Phonological blending or code mixing? Why mouthing is not a core component of sign language grammar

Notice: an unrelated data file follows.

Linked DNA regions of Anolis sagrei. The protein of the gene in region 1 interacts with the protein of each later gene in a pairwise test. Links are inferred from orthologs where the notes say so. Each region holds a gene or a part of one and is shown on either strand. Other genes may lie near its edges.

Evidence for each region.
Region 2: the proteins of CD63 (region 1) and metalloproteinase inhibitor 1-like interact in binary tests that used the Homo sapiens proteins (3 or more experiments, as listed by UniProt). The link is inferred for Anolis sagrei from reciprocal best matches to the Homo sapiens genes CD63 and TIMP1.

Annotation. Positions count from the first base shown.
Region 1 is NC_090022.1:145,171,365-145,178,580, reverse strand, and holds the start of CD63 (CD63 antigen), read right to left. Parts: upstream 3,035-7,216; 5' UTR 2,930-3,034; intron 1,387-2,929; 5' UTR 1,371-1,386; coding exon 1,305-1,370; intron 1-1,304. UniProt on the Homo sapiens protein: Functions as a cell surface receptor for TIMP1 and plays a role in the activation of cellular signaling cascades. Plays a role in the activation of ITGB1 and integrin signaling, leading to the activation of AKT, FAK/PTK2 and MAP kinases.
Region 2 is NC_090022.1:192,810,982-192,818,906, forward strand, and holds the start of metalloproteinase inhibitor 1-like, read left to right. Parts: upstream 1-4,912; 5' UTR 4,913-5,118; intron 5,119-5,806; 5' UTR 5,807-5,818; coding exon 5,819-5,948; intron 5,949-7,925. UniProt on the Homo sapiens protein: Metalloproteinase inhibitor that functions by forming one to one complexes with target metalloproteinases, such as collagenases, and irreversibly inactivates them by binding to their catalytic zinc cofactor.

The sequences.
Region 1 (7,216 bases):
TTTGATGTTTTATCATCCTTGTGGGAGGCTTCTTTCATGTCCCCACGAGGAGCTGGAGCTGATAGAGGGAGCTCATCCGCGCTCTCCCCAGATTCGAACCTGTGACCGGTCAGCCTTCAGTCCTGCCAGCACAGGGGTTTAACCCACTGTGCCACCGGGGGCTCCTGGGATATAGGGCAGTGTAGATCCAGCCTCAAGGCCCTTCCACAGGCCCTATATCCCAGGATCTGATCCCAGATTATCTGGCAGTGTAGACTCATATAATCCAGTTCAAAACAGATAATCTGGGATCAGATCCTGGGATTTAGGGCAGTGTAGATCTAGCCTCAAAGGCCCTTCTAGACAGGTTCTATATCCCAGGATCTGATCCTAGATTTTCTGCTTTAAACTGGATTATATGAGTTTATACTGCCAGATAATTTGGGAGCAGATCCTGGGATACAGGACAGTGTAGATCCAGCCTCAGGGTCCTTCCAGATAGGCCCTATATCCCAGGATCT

The level of integration of mouthing into the sign language system was investigated using a novel experimental procedure. We constructed a word/sign matching task in which the signer has to indicate whether a LIS (Italian Sign Language) sign matches the written Italian word that follows the video presentation of the sign. In the congruent condition, the word matches the sign, while in the incongruent condition the word matches a sign which forms a minimal pair with the sign that has been presented in the video. To form minimal pairs, all four traditional formational parameters for signs plus mouthing were considered. Lip movements were present only in mouthing minimal pairs. In the incongruent condition we compared mouthing minimal pairs separately to handshape minimal pairs, location minimal pairs, movement minimal pairs, and palm orientation minimal pairs. Accuracy was markedly lower for minimal pairs distinguished by mouthing than for minimal pairs distinguished by one of the four parameters. In the congruent condition we compared mouthing minimal pairs to all the other minimal pairs, in which lips movements were absent. Reaction times were shorter in the presence of mouthing as a consequence of the strong mapping between orthography and mouthing, confirming that mouthing is highly connected to the Italian lexicon. Participants seem to consider mouthing external to the sign to be matched with the word. We propose that cases of disambiguation by mouthing should be interpreted as cases of simultaneous code mixing. Therefore, our experimental results suggest that mouthing is not a core component of sign languages.